But, that's sometime, off in the distant future, hopefully. Now, if I was to drop dead right now as I type this, that would be a different sto-
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Old 04-02-2021, 05:58 AM   #7
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It took about 3 days for my across the street neighbor.

We neighbors would all keep an eye on her, and her brother checked every few days. Unfortunately, when she passed, it was right after a few of us checked.

I always looked for the TV to change status from on to off, back to on. I also would trim her grass and peek inside for activity.

Here's the thing, she was the most private person I've ever met. She didn't want us knocking on her door every day. She also tried to keep her independence and not ask for help. It took heaven and earth for me and another neighbor to convince her to let us cut and trim her lawn.

I was busy the day she passed and wasn't paying attention. I feel bad about this. Her brother found her on his check after she didn't answer the phone. He told us this was typical, but he had a bad feeling this time. (She had health issue.)

In chatting with her brother, he told us to not feel guilty. He said she was so private that he had a hard time connecting with her too.

I guess in the end, it is about how many friends you have that you let into your life. She literally had none, and preferred it that way. So it took some time.
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Old 04-02-2021, 06:14 AM   #8
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This topic came up at an interesting time. I was on a walk a few days ago and stopped to talk a guy I know that was out in his yard. Another neighbor came over and asked if he seen the single male neighbor that lives kiddy corner from them. He is a sickly man in his late 60's and is very well to do. He lives like a hermit and may stay hidden for months on end. I know him well, but he isn't one to be bothered and like his solitude. They said we will leave late night to get grub etc. and that why they were concerned because they haven't seen that in a week now.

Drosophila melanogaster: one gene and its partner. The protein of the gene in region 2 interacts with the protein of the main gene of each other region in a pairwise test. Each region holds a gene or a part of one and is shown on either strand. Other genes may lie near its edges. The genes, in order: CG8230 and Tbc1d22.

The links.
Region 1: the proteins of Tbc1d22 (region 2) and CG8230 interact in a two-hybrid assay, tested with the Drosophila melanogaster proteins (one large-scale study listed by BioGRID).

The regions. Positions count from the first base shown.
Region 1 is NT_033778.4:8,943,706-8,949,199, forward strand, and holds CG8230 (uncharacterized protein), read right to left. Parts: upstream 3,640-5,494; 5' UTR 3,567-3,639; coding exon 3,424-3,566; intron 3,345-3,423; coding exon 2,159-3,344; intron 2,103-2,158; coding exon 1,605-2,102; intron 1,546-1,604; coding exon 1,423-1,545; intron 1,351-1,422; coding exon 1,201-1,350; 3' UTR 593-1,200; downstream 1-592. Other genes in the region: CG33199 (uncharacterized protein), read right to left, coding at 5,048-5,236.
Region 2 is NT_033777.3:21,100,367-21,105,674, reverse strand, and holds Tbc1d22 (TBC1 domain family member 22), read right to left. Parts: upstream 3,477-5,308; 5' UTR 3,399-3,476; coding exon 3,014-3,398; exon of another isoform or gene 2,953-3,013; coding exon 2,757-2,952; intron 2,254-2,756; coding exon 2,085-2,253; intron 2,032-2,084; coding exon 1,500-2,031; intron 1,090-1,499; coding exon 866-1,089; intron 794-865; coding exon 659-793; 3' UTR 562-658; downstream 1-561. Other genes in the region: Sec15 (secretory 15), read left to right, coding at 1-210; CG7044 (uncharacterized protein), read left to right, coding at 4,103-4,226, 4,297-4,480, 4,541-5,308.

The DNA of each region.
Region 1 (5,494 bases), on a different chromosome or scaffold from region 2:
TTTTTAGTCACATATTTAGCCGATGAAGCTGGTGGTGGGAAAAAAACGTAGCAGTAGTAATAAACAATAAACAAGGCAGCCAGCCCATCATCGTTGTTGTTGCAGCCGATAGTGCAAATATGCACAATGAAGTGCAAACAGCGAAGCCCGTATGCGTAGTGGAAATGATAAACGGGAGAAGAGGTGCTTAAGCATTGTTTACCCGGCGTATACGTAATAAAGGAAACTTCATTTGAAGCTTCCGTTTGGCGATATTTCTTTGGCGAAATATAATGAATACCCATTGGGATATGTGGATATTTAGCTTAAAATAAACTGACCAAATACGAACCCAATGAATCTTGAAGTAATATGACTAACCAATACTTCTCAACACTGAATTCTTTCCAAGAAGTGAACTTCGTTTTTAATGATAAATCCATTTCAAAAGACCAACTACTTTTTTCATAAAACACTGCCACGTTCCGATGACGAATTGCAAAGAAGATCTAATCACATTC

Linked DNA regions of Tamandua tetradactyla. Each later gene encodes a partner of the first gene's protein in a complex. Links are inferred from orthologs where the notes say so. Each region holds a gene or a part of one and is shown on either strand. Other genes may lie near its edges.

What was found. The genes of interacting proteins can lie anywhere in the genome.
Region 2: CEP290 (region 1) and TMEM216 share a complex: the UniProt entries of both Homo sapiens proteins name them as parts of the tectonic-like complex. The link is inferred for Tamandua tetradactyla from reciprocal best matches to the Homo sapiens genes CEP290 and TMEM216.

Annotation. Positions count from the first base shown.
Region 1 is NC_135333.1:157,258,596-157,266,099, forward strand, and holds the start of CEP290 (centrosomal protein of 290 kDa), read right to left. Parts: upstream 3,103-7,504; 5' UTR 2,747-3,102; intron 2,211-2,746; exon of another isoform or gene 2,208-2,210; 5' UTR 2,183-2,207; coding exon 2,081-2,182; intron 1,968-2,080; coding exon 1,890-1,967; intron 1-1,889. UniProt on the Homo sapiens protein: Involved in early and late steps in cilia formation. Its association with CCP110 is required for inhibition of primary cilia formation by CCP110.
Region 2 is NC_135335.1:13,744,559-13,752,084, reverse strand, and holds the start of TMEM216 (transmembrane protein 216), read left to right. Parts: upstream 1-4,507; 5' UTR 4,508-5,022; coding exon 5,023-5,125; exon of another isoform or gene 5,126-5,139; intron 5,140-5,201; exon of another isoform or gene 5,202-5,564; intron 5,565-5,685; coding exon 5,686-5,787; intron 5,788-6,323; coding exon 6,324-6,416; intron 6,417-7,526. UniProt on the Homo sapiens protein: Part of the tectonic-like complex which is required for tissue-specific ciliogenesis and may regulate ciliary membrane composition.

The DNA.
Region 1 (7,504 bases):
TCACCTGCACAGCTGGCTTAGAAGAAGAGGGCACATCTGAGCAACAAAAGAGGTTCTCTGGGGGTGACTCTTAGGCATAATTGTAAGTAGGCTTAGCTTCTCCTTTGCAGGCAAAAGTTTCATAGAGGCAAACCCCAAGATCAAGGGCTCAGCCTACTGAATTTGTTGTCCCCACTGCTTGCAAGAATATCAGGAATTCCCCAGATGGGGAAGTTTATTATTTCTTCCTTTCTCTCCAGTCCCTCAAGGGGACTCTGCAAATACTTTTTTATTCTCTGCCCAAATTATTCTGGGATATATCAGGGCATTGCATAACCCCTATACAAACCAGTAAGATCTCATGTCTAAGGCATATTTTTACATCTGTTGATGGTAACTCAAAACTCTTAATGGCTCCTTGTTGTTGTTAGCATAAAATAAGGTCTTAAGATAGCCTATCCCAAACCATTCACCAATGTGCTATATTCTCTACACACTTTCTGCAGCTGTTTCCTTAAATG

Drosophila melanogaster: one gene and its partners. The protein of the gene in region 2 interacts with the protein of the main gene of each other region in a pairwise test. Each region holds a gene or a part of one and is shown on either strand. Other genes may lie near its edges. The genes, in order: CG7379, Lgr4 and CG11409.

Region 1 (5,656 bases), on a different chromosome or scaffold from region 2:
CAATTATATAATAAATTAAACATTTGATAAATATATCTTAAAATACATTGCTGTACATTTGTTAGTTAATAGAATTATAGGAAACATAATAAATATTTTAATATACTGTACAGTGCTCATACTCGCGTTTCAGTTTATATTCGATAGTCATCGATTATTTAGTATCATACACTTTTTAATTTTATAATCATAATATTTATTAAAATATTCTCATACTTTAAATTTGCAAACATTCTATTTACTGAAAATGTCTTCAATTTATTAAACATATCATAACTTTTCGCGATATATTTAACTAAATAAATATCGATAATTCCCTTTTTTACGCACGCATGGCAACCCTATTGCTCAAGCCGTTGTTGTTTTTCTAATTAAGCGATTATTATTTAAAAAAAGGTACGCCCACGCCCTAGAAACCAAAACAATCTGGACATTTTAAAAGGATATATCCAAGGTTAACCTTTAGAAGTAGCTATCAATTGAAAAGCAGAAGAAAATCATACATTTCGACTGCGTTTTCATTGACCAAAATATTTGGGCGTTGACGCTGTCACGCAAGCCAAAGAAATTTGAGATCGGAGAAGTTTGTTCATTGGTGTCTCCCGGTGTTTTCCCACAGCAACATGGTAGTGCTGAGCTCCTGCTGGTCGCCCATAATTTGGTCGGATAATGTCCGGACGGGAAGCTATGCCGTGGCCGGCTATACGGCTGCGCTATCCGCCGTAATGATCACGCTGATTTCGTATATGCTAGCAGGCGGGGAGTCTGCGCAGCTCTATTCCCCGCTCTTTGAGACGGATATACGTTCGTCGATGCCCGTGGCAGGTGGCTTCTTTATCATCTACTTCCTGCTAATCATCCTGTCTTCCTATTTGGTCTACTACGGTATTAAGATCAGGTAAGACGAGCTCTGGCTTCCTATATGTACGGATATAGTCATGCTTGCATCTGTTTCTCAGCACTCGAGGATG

They actually were going to call for the law to stop by to make sure he was alright.
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Old 04-02-2021, 06:16 AM   #9
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I've got friends but we don't stay in touch everyday. And if someone did notice I wasn't around they would probably think I was at my vacation condo. But I do have one good neighbor/friend that would probably check on me if my grass was getting tall as I always maintain my yard and I respond when he texts me. He also has a key to my house. I could easily go a week or two before being found. But if I live long enough....I'll probably end up in a retirement complex and none of this will be a problem as they always check on you if you don't show for meals in the dining room. At least that's the way it works at the ones around here.
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Old 04-02-2021, 06:26 AM   #10
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One of my friends started a singles check in group a year ago. There are 5 of us, and I am the youngest. We check in every other day via email, and if you don't respond, whoever is the leader that month has to make sure you are okay.

It was put in place due to Covid, but we are thinking about keeping it going afterwards.
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Old 04-02-2021, 06:34 AM   #11
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^ a great idea. In small towns it seems like more contact is made between people and people pay attention to those details. People really do watch out for each other and care or have a connection of some sort living in a small community.
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Old 04-02-2021, 06:50 AM   #12
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My mother would get worried after a few days. If she's no longer around it would easily be a week or 2 before anyone else got concerned.
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Old 04-02-2021, 06:59 AM   #13